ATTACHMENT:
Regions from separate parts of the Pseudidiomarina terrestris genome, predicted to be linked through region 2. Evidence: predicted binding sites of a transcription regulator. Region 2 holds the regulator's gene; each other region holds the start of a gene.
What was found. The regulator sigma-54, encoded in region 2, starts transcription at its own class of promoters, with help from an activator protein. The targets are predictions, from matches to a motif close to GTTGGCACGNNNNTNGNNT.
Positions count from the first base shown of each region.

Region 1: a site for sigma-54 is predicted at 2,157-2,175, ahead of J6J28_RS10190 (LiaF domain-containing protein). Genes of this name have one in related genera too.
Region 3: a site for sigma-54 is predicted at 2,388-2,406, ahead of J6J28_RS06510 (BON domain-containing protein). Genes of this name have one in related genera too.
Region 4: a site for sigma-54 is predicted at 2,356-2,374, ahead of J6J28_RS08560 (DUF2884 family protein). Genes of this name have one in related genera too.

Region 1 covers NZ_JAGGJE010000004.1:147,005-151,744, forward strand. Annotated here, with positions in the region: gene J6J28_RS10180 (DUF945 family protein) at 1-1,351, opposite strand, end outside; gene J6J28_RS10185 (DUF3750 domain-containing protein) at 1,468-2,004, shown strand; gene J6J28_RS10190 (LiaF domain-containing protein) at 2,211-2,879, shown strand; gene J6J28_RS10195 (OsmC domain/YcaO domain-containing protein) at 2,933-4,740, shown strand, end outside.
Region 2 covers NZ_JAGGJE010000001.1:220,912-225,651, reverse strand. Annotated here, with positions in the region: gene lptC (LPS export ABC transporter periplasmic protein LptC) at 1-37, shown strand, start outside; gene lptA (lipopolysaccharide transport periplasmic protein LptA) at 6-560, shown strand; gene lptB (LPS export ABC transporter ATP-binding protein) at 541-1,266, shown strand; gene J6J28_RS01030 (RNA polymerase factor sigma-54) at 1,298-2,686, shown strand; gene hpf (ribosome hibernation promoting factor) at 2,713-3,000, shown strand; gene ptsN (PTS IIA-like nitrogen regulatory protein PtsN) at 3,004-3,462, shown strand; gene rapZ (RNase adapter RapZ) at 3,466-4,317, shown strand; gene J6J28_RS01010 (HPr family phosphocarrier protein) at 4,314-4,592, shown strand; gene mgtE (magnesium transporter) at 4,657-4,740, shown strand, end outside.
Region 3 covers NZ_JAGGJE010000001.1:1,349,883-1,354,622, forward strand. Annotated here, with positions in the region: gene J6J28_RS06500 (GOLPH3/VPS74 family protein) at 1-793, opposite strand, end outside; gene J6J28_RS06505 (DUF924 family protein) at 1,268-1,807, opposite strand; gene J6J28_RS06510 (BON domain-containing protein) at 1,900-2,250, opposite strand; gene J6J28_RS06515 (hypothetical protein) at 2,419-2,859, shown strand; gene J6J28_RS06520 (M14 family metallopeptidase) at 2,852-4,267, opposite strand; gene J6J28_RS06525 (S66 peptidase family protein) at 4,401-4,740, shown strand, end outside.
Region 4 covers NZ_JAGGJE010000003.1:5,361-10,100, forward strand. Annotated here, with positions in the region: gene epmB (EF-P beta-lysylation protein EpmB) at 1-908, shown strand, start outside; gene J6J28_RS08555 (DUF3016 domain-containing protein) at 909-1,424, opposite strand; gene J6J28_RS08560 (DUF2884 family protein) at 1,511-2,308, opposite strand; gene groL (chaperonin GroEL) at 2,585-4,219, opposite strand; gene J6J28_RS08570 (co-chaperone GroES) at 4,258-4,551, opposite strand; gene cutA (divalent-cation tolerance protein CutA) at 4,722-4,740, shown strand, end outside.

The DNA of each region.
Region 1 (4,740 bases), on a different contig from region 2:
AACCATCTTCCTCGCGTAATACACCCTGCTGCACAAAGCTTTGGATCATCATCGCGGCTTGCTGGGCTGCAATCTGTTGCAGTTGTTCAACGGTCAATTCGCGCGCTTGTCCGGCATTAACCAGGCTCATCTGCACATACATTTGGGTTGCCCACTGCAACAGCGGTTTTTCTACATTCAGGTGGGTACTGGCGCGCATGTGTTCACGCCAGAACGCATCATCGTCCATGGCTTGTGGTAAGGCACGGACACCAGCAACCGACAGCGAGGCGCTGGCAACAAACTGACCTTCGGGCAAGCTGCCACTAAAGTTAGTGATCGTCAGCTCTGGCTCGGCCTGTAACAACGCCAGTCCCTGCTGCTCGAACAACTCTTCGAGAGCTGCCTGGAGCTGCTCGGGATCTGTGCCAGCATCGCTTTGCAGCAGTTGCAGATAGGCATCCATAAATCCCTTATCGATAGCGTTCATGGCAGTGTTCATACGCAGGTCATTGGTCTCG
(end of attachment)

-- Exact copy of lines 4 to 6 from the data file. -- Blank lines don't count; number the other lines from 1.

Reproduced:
Region 1: a site for sigma-54 is predicted at 2,157-2,175, ahead of J6J28_RS10190 (LiaF domain-containing protein). Genes of this name have one in related genera too.
Region 3: a site for sigma-54 is predicted at 2,388-2,406, ahead of J6J28_RS06510 (BON domain-containing protein). Genes of this name have one in related genera too.
Region 4: a site for sigma-54 is predicted at 2,356-2,374, ahead of J6J28_RS08560 (DUF2884 family protein). Genes of this name have one in related genera too.